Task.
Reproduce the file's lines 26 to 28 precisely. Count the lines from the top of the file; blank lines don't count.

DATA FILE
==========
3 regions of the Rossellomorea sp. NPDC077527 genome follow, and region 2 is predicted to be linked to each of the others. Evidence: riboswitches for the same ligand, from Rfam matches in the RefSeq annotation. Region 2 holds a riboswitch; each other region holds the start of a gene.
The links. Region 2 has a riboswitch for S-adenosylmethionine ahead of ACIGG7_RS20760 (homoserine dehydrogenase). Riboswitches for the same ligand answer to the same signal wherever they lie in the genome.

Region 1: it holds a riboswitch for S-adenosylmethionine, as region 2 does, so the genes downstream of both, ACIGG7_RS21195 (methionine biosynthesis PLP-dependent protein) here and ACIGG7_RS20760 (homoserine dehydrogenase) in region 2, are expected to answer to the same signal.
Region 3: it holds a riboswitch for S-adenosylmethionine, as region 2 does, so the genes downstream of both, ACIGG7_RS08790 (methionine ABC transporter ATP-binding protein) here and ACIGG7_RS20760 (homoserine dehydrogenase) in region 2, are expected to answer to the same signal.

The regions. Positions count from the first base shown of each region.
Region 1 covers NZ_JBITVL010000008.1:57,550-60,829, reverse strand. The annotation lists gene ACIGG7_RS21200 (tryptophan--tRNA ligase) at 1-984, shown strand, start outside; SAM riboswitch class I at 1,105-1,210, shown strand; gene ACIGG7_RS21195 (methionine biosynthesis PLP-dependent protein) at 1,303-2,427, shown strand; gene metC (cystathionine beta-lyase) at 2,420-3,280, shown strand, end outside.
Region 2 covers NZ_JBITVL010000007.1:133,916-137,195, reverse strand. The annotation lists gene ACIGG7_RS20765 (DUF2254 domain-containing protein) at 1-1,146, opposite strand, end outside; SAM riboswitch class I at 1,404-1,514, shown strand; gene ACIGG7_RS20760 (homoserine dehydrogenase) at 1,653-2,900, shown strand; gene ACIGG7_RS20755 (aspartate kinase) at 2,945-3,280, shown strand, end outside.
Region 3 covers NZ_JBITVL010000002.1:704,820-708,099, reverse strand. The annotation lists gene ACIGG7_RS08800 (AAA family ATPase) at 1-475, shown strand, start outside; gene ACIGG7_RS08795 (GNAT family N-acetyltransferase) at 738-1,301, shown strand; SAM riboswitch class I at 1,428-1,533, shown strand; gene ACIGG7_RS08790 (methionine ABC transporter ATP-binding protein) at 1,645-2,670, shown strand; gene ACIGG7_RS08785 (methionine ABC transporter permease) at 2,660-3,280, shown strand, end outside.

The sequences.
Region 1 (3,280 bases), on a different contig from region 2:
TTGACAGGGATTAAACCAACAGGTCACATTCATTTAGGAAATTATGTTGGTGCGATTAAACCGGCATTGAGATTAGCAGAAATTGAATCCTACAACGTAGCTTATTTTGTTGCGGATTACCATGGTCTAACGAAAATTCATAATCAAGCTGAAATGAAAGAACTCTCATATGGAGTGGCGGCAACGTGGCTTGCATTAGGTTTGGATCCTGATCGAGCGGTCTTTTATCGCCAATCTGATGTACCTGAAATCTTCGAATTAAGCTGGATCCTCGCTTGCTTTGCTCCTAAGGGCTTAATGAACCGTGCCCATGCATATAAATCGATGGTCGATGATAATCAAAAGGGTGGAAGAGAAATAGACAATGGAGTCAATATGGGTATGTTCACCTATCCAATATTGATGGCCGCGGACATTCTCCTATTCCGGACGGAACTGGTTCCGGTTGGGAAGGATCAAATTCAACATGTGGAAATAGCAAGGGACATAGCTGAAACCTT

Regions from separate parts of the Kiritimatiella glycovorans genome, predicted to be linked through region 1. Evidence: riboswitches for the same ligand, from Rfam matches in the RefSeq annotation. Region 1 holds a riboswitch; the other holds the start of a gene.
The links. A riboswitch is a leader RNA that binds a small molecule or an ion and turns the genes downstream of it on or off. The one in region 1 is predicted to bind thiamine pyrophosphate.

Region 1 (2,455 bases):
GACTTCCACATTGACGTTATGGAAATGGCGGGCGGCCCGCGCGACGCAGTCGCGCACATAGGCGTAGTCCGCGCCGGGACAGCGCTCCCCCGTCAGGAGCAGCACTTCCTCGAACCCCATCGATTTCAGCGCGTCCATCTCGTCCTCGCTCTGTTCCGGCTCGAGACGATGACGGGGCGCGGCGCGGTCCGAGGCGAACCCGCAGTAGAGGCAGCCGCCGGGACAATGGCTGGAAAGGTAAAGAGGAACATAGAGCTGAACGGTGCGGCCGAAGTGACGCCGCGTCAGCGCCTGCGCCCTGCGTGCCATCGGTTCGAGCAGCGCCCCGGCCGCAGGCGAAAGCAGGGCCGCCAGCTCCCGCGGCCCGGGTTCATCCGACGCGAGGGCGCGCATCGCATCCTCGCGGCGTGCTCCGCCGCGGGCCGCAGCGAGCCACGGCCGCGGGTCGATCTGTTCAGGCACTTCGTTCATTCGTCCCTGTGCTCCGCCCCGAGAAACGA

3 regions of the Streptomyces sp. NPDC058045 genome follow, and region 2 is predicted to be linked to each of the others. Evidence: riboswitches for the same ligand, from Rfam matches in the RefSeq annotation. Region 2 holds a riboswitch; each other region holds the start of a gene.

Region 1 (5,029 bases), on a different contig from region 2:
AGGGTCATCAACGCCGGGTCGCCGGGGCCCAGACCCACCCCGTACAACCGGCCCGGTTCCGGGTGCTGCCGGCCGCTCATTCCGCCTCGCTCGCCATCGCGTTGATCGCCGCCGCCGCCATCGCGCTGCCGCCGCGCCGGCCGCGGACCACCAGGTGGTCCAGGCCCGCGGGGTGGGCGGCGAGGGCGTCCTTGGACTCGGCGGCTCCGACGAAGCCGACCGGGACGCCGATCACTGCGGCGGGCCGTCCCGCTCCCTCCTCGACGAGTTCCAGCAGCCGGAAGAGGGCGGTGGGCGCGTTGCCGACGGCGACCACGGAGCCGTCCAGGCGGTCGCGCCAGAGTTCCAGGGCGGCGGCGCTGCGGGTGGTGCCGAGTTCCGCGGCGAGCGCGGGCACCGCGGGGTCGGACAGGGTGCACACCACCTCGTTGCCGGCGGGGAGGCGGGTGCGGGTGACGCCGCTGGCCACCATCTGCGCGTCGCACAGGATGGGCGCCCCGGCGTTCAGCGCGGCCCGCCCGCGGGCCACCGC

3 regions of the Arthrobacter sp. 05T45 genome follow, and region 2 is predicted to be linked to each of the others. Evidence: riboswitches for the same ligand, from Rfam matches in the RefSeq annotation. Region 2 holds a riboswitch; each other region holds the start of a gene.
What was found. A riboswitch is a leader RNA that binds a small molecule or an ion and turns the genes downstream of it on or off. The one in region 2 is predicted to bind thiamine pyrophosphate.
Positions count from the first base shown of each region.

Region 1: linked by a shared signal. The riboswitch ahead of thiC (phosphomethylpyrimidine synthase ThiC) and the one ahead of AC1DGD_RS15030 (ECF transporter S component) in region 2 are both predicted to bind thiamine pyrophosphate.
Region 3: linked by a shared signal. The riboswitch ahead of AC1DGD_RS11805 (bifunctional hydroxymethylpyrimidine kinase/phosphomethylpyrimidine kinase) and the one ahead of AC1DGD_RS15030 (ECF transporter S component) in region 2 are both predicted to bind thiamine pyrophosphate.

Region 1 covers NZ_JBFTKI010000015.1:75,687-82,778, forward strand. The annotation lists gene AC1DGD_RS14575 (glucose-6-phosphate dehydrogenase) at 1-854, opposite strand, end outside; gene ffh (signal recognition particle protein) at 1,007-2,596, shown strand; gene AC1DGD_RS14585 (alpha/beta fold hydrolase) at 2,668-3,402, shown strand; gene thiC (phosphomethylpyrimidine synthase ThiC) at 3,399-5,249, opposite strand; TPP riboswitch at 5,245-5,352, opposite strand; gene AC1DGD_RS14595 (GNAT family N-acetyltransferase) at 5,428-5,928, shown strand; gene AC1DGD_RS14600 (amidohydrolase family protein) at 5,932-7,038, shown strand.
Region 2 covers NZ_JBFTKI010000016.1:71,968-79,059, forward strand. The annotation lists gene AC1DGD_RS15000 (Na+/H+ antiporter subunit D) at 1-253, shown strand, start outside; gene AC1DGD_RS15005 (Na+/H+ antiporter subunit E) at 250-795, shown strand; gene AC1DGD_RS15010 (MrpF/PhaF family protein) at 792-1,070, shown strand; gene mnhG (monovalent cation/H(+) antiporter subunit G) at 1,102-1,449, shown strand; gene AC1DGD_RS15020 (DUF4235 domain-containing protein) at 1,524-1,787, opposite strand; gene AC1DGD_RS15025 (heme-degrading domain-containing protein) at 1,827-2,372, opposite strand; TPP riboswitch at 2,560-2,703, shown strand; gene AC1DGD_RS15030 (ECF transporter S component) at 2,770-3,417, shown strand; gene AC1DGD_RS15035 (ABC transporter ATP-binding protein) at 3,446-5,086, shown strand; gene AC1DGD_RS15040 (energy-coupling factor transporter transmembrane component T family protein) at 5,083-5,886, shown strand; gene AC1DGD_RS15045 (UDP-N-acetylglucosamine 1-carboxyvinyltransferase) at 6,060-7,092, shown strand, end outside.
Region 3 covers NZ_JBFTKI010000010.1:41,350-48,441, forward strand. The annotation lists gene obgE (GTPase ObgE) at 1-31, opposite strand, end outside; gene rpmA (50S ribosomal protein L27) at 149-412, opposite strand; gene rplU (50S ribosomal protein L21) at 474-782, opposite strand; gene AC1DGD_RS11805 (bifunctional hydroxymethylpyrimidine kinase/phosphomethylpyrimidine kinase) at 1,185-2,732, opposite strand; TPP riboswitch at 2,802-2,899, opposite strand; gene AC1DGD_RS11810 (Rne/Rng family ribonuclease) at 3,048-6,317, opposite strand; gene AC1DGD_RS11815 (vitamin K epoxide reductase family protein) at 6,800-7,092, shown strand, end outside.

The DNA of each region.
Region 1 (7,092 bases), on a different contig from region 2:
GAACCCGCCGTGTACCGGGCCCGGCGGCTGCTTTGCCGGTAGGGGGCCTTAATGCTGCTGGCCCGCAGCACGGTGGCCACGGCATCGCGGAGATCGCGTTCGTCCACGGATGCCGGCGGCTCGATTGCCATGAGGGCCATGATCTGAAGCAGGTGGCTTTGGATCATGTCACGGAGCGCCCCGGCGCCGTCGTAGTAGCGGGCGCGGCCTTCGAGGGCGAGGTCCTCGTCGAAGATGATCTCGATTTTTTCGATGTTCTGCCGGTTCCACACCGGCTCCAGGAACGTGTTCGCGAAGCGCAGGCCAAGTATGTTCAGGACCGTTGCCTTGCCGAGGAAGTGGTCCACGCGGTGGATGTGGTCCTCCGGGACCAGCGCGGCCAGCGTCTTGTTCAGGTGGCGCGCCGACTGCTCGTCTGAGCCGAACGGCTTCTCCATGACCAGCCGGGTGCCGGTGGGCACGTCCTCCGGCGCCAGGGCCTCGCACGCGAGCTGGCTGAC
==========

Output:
Region 3 covers NZ_JBFTKI010000010.1:41,350-48,441, forward strand. The annotation lists gene obgE (GTPase ObgE) at 1-31, opposite strand, end outside; gene rpmA (50S ribosomal protein L27) at 149-412, opposite strand; gene rplU (50S ribosomal protein L21) at 474-782, opposite strand; gene AC1DGD_RS11805 (bifunctional hydroxymethylpyrimidine kinase/phosphomethylpyrimidine kinase) at 1,185-2,732, opposite strand; TPP riboswitch at 2,802-2,899, opposite strand; gene AC1DGD_RS11810 (Rne/Rng family ribonuclease) at 3,048-6,317, opposite strand; gene AC1DGD_RS11815 (vitamin K epoxide reductase family protein) at 6,800-7,092, shown strand, end outside.

The DNA of each region.
Region 1 (7,092 bases), on a different contig from region 2: